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Formulation:
$$e^{\Delta v/v_{exhaust}} - 1=\frac{mass_{fuel}}{mass_{structure}}$$ $$\text{let } k=e^{\Delta v/v_{exhaust}} - 1 \implies mass_{fuel}= k \times mass_{structure} $$ According to SMAD (Space Mission Analysis and Design book), overall tank weight is $1.25\times (0.1\times mass_{fuel})$ (the meaning behind those values is 10% of propellant and 25% extra of the weight for PMDs and hardware).

According to this assumption,

$$ mass_{fuel}= k \times (mass_{structure-tank}+mass_{tank})$$ $$ mass_{fuel}= k \times (mass_{structure-tank}+0.125 \times mass_{fuel})$$ $$ mass_{fuel}\times (1-0.125k)=k \times mass_{structure-tank}$$ As $k$ can reach $50$, $mass_{fuel}$ would become -ve which should not be so. I would be grateful if you could tell me what exactly I have missed. Thanks!

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  • $\begingroup$ If I'm understanding correctly, the 1.25(0.1 x mf) formulation determines what k is; you can't vary k while keeping the 1.25 and 0.1 constant. (Not sure why tank weight isn't just 0.125mf; is there something else being let out?) $\endgroup$ Mar 14, 2018 at 18:17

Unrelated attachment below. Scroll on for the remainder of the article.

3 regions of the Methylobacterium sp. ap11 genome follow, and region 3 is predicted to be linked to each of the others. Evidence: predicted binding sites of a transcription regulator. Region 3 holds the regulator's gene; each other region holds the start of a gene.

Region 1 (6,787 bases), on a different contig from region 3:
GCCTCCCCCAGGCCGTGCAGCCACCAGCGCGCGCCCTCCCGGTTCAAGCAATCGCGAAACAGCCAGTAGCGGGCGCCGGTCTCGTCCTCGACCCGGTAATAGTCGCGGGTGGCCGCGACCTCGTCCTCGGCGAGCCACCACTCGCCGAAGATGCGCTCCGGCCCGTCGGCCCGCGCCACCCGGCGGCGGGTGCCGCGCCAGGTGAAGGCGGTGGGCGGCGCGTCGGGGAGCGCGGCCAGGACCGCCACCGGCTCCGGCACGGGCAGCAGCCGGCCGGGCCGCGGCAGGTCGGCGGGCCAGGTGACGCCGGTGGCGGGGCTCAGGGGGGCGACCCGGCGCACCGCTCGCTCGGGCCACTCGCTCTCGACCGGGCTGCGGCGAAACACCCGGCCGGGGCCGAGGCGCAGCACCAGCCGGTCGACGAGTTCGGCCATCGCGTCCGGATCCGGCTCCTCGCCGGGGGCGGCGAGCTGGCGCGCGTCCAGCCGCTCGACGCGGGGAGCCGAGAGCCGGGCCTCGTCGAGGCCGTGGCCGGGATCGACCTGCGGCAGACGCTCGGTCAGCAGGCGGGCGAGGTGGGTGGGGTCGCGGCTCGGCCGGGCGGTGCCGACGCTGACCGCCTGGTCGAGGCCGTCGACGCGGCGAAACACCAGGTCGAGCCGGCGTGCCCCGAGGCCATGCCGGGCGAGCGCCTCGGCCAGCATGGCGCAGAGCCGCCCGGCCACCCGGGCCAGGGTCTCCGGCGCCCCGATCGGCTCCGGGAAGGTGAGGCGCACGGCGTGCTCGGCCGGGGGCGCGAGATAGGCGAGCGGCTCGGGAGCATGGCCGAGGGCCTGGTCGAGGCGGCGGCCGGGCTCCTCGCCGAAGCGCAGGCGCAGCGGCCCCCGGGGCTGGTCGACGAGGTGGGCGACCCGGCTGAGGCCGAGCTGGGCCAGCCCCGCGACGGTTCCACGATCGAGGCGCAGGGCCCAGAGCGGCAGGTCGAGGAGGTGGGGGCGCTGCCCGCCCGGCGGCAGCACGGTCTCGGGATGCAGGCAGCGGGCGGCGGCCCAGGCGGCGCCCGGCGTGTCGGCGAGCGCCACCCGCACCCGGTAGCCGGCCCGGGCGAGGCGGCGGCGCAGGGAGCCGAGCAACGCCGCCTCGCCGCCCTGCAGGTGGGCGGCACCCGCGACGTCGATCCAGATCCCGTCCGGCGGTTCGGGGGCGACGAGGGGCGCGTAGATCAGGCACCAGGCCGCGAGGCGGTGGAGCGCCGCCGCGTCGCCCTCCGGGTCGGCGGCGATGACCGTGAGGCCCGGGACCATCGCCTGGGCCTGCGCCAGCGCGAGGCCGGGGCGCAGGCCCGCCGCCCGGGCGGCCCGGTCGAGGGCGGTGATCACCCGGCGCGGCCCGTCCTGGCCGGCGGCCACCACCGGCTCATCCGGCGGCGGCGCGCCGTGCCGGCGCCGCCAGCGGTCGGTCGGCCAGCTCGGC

• $\begingroup$ @RussellBorogove $k=e^{\Delta v/v_{exhaust}}-1$, so k is a constant. Tank weight is 0.125 mf. $\endgroup$
    – Infi
    Mar 15, 2018 at 2:52

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K value is too large. In most cases major $\Delta V$ is provided by gravity assists. So if you consider $\Delta V$ performed just by the propulsion systems, $k$ value would decrease drastically. An excerpt from SMAD $-$ $$$$ enter image description here

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